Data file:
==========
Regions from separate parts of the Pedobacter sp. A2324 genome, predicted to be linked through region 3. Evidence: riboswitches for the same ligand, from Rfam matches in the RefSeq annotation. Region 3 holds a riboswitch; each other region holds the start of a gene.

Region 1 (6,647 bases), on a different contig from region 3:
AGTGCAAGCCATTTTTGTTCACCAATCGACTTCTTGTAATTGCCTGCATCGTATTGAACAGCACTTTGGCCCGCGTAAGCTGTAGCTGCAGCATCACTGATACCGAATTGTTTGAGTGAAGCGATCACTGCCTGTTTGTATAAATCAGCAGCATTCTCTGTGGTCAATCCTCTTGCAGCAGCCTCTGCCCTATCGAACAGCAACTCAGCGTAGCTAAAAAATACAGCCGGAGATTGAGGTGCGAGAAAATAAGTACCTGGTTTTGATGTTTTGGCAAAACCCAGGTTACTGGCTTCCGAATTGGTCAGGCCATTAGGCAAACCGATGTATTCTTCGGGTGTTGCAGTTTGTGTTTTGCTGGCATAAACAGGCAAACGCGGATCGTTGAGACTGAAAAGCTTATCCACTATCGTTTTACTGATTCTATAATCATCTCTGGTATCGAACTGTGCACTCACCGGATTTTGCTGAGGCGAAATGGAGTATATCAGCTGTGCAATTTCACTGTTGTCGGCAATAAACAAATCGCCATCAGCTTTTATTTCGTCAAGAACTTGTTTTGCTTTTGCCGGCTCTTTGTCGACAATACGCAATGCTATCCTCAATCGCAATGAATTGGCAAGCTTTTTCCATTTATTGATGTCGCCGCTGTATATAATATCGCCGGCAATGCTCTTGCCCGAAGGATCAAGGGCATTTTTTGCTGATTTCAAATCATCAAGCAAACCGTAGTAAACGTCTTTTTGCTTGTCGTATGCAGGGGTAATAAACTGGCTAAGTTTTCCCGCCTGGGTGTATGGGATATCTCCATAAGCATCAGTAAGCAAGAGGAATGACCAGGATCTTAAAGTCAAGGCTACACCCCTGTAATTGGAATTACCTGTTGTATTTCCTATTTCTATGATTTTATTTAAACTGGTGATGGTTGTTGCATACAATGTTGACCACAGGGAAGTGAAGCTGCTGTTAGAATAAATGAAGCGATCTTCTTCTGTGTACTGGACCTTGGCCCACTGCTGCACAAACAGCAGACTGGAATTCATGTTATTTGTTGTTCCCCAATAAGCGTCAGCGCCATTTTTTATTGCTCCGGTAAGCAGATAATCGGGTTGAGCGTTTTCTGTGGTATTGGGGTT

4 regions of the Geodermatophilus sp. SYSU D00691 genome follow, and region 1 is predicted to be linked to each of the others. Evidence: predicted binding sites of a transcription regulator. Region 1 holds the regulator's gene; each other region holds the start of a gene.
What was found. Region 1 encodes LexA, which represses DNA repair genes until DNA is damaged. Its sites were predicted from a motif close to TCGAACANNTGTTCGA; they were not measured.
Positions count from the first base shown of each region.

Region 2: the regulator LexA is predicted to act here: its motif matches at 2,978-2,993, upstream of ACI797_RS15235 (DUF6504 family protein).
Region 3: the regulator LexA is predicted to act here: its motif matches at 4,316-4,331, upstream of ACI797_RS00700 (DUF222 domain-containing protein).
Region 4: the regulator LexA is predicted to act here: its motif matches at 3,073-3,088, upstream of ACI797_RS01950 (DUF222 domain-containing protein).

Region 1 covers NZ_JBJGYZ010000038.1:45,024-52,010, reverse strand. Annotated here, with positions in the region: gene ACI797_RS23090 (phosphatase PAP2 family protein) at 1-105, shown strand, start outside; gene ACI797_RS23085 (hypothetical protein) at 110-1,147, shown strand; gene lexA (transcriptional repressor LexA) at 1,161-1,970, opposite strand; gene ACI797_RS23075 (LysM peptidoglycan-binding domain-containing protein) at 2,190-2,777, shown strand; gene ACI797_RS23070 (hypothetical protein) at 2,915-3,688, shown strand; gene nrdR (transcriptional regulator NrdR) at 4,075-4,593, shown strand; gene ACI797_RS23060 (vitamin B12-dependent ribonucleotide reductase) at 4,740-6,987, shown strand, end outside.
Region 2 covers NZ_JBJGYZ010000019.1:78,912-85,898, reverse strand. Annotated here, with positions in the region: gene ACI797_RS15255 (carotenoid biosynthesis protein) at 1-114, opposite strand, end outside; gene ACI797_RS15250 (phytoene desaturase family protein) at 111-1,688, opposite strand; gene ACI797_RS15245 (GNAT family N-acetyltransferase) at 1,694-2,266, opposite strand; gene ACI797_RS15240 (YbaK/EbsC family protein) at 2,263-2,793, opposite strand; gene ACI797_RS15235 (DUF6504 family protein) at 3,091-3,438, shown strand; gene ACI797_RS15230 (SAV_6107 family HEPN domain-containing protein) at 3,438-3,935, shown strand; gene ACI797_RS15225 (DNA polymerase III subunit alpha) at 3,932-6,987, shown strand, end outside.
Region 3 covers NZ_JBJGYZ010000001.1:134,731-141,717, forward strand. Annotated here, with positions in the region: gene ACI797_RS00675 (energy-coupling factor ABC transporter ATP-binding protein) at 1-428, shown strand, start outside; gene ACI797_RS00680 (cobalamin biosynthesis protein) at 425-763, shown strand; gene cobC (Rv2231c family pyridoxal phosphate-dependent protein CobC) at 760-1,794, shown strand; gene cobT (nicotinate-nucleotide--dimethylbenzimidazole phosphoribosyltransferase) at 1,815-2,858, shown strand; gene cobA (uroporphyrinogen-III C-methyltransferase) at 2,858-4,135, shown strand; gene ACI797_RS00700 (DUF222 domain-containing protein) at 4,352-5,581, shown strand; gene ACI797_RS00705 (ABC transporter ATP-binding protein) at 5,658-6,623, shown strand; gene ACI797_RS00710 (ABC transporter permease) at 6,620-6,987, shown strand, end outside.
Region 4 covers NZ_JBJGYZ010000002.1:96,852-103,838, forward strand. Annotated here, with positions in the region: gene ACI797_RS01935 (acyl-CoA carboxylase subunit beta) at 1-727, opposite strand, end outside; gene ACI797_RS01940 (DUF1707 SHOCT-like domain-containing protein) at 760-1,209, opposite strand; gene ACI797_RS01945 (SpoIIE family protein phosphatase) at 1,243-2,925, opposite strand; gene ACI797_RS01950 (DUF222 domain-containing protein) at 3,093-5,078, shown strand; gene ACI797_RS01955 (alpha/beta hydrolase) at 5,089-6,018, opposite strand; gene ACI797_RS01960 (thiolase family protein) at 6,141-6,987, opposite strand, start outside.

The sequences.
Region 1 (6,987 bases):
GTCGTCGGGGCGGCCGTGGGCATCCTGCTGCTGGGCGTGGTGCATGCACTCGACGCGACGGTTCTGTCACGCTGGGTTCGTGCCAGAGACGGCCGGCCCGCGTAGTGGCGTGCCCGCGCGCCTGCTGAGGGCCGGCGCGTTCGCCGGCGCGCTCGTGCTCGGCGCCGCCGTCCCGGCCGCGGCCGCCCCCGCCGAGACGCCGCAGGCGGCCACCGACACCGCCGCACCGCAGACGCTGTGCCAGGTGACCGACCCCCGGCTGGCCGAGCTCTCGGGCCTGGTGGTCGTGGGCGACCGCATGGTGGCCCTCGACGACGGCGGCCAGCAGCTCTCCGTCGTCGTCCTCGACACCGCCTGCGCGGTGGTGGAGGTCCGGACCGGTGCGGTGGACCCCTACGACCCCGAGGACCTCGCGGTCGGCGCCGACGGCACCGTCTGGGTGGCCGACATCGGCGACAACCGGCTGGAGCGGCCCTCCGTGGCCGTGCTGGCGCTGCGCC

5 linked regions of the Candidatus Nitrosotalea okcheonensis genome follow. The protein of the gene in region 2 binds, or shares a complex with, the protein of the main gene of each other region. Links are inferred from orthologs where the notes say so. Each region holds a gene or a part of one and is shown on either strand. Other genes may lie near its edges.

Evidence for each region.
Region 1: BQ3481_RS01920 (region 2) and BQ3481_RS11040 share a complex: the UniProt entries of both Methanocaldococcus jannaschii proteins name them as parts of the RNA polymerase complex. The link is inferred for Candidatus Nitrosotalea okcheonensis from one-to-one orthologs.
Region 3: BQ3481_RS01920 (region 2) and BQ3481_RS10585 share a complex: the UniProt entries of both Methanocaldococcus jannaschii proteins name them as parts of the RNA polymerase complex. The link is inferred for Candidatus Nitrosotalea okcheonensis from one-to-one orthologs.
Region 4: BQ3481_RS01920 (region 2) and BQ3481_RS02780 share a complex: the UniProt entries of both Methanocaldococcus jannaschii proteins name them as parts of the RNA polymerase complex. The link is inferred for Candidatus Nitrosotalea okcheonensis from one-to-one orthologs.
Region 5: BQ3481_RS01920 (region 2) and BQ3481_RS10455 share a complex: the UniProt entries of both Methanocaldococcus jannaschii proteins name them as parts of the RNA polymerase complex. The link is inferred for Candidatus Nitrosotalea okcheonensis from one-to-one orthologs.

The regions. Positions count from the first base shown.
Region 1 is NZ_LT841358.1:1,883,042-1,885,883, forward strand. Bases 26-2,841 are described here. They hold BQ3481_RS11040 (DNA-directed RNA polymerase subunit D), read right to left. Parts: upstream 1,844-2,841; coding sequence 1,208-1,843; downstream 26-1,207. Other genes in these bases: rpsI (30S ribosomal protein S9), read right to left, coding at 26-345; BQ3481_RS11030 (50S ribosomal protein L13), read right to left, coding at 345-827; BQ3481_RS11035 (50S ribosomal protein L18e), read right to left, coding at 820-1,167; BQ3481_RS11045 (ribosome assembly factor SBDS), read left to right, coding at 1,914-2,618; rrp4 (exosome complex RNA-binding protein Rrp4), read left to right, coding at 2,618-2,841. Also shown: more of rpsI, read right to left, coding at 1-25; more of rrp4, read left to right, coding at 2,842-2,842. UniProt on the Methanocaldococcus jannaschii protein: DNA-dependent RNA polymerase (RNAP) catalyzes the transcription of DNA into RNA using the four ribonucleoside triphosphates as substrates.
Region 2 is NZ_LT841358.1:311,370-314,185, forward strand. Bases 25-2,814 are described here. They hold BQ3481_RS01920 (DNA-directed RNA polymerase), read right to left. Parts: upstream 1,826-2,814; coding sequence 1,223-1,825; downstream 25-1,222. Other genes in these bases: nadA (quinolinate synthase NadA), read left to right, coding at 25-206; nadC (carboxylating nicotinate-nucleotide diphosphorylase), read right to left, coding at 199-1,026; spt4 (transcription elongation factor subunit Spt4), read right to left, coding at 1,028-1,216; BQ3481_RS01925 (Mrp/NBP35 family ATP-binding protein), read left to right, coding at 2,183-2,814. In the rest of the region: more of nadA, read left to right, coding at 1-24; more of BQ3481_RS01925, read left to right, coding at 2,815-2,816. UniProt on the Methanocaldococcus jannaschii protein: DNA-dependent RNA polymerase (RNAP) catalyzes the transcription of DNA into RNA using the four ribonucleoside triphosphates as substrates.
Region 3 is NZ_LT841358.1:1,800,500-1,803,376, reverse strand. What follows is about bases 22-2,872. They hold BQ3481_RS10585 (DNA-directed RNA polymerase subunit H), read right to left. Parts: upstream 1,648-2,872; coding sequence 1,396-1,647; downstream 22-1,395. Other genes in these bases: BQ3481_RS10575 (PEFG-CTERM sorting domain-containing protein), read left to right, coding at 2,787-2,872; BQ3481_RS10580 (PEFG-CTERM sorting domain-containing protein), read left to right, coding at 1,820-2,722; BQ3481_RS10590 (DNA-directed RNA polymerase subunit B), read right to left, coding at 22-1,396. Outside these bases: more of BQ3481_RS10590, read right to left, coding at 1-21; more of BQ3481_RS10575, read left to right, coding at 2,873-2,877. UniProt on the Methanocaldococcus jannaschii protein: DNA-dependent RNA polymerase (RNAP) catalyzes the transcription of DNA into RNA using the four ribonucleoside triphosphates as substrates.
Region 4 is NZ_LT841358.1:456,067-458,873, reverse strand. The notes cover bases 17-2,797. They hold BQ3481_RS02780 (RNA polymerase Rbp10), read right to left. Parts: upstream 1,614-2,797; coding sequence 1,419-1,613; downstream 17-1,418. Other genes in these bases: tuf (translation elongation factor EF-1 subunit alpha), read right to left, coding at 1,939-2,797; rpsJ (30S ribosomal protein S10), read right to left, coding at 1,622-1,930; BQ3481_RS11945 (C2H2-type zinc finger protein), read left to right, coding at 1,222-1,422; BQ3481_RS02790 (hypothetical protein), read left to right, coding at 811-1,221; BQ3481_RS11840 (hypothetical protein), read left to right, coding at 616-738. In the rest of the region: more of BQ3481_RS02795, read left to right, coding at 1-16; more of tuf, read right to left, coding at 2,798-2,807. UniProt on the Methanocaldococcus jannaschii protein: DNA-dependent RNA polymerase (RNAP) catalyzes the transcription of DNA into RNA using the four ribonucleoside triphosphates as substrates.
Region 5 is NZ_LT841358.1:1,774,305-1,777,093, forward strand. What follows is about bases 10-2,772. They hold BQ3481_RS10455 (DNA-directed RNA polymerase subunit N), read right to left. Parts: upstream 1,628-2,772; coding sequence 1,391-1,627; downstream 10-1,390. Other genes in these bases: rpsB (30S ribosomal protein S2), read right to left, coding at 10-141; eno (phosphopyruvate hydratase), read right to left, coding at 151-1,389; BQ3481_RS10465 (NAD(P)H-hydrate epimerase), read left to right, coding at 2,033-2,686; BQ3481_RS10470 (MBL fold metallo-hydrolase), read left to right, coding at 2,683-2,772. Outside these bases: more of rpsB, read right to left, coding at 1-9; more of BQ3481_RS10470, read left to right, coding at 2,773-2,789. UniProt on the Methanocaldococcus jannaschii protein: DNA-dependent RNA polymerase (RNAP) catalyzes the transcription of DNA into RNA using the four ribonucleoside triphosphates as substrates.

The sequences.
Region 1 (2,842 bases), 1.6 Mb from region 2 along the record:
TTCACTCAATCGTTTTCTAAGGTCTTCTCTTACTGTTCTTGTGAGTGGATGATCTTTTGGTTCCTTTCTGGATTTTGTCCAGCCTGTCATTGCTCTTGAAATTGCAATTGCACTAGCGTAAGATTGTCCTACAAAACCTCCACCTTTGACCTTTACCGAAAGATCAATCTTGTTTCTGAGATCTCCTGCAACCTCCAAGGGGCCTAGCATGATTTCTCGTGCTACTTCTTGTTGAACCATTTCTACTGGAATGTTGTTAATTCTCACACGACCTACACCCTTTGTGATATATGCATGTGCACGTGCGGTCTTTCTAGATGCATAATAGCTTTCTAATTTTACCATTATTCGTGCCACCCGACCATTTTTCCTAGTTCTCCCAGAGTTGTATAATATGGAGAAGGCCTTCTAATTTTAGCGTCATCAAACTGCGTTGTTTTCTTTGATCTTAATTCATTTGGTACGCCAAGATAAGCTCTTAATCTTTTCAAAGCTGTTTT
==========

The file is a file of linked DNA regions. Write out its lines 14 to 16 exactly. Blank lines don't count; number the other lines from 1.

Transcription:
The sequences.
Region 1 (6,987 bases):
GTCGTCGGGGCGGCCGTGGGCATCCTGCTGCTGGGCGTGGTGCATGCACTCGACGCGACGGTTCTGTCACGCTGGGTTCGTGCCAGAGACGGCCGGCCCGCGTAGTGGCGTGCCCGCGCGCCTGCTGAGGGCCGGCGCGTTCGCCGGCGCGCTCGTGCTCGGCGCCGCCGTCCCGGCCGCGGCCGCCCCCGCCGAGACGCCGCAGGCGGCCACCGACACCGCCGCACCGCAGACGCTGTGCCAGGTGACCGACCCCCGGCTGGCCGAGCTCTCGGGCCTGGTGGTCGTGGGCGACCGCATGGTGGCCCTCGACGACGGCGGCCAGCAGCTCTCCGTCGTCGTCCTCGACACCGCCTGCGCGGTGGTGGAGGTCCGGACCGGTGCGGTGGACCCCTACGACCCCGAGGACCTCGCGGTCGGCGCCGACGGCACCGTCTGGGTGGCCGACATCGGCGACAACCGGCTGGAGCGGCCCTCCGTGGCCGTGCTGGCGCTGCGCC